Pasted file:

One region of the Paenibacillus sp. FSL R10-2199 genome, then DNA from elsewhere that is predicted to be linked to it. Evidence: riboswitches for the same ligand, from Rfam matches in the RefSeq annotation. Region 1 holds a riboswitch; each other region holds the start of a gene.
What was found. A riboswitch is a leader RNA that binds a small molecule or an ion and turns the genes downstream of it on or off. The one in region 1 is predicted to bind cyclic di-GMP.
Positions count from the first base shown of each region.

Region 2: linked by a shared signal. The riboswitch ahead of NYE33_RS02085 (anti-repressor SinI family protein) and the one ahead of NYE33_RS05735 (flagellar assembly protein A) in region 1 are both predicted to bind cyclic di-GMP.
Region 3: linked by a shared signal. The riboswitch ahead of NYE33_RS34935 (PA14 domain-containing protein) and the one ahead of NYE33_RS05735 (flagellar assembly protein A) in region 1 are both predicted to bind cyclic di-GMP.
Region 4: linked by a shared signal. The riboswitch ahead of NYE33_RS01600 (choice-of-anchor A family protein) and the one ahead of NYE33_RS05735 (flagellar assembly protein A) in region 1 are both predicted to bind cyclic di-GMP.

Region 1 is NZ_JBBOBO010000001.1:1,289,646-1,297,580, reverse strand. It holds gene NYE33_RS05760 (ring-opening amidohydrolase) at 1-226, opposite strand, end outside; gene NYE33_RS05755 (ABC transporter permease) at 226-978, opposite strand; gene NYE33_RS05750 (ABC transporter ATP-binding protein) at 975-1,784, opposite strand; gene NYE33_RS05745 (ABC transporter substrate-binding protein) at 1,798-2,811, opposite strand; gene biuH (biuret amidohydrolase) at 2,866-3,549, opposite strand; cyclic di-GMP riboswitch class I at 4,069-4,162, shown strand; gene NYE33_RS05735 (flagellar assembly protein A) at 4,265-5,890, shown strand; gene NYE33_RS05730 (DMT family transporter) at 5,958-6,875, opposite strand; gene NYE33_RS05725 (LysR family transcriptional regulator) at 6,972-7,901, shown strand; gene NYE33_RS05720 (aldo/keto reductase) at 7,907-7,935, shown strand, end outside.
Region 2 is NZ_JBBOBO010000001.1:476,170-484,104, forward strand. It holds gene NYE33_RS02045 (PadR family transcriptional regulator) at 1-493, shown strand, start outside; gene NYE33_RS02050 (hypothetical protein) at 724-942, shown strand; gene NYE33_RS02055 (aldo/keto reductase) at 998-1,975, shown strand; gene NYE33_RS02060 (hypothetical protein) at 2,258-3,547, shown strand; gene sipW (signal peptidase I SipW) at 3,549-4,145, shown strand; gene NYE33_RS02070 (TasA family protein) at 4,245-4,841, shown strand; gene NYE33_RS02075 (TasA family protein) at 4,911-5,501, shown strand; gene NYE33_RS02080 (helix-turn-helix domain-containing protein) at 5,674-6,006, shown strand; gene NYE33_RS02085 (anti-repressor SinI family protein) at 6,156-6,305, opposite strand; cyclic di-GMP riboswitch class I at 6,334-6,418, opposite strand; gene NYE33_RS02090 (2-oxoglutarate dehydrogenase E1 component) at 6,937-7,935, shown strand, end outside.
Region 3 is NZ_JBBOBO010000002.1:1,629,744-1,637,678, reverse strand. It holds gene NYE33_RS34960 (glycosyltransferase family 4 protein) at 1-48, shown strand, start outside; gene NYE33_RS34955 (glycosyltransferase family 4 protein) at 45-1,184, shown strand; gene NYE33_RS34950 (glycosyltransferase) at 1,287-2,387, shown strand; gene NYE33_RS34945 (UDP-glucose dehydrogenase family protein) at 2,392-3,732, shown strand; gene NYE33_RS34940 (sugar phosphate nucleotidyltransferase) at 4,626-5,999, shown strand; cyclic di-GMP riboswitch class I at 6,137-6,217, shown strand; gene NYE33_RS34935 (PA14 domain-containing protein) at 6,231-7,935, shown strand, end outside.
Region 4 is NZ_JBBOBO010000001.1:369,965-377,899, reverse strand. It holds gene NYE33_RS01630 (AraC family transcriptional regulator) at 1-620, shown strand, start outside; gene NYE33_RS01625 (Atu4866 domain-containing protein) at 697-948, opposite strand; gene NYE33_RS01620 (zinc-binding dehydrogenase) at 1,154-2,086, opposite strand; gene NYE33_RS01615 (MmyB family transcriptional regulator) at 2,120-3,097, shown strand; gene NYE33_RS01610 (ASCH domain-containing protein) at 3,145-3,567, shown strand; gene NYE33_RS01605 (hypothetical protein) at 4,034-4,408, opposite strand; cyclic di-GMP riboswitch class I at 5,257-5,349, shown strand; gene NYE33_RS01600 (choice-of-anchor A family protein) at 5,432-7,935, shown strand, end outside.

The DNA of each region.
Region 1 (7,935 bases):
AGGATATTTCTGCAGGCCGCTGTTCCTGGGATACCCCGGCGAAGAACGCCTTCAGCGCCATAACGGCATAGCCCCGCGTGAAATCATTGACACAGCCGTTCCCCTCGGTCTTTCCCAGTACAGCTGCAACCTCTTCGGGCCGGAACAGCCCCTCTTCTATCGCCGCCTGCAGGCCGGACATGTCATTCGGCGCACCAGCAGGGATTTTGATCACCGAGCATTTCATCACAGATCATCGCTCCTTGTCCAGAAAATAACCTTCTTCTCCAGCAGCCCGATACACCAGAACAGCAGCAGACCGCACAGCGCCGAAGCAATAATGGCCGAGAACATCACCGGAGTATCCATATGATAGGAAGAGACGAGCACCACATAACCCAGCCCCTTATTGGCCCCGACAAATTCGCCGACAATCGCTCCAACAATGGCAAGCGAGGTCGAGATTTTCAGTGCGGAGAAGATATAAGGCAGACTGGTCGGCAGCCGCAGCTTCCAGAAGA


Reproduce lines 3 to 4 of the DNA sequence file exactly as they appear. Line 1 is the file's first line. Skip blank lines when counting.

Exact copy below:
Positions count from the first base shown of each region.

Region 2: linked by a shared signal. The riboswitch ahead of NYE33_RS02085 (anti-repressor SinI family protein) and the one ahead of NYE33_RS05735 (flagellar assembly protein A) in region 1 are both predicted to bind cyclic di-GMP.